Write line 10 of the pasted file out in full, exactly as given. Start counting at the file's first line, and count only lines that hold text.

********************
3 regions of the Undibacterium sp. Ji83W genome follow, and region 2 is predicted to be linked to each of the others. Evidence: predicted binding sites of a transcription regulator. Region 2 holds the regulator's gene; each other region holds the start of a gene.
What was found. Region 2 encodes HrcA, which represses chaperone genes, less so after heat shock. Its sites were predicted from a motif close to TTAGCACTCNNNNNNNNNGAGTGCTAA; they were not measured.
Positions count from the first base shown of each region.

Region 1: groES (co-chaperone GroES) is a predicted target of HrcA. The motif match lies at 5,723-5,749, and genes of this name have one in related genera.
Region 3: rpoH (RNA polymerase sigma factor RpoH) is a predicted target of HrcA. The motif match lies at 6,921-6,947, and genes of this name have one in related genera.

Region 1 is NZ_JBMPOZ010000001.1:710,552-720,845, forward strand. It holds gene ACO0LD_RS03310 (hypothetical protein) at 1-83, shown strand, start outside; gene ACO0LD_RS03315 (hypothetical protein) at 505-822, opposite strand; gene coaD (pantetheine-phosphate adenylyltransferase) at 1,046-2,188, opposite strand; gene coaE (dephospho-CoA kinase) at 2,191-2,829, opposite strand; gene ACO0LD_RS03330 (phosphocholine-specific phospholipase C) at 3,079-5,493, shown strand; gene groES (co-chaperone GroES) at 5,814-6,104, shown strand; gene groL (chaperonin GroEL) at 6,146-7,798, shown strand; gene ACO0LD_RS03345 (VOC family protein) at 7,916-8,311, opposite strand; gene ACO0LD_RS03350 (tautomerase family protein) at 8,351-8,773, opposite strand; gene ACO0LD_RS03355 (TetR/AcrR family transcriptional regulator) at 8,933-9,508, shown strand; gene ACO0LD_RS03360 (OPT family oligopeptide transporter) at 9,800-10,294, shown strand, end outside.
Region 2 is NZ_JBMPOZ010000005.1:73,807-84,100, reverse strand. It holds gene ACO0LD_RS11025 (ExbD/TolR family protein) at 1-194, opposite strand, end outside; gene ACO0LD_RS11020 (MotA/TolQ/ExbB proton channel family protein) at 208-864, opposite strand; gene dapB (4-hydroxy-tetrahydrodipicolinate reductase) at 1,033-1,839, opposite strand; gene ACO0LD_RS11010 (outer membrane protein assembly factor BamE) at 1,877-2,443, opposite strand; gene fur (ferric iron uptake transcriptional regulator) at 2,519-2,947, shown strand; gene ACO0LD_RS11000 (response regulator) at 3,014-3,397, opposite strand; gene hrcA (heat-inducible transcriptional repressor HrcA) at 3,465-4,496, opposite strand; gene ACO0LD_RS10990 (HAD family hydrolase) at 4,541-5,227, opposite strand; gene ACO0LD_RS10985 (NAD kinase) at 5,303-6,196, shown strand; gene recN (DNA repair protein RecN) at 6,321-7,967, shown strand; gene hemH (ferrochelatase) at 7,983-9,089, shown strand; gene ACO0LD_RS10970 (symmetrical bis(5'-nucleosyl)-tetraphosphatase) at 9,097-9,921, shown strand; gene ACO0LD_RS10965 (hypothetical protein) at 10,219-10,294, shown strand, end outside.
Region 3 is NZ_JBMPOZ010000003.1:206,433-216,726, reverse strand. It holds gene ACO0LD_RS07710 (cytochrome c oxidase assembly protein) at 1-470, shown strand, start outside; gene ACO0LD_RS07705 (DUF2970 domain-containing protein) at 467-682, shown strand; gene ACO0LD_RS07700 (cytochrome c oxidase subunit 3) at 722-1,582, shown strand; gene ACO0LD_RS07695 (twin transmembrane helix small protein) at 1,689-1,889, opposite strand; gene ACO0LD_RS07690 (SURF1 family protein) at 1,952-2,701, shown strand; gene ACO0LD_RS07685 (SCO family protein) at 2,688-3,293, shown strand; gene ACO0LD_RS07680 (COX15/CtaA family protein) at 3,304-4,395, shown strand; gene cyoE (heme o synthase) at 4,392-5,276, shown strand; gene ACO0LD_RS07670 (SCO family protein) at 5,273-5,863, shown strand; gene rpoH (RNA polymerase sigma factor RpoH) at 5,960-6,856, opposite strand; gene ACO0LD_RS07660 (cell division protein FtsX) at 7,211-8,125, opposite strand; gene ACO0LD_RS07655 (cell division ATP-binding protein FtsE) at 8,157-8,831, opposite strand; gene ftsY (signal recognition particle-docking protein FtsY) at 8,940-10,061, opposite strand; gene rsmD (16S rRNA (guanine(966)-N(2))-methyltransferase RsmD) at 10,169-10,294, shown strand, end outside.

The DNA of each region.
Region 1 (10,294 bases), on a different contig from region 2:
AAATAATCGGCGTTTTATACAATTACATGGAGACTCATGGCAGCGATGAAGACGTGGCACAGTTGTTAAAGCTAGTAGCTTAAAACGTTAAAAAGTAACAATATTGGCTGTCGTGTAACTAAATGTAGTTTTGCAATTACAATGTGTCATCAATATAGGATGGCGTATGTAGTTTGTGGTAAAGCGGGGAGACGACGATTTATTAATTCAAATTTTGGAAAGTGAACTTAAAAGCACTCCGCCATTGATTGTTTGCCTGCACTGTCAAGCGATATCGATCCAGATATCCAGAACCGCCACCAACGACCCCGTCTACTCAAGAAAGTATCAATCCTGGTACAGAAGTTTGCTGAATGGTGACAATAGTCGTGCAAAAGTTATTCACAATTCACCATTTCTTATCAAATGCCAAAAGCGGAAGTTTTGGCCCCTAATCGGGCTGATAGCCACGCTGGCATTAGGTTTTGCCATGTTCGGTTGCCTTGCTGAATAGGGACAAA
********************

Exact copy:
Region 1 (10,294 bases), on a different contig from region 2: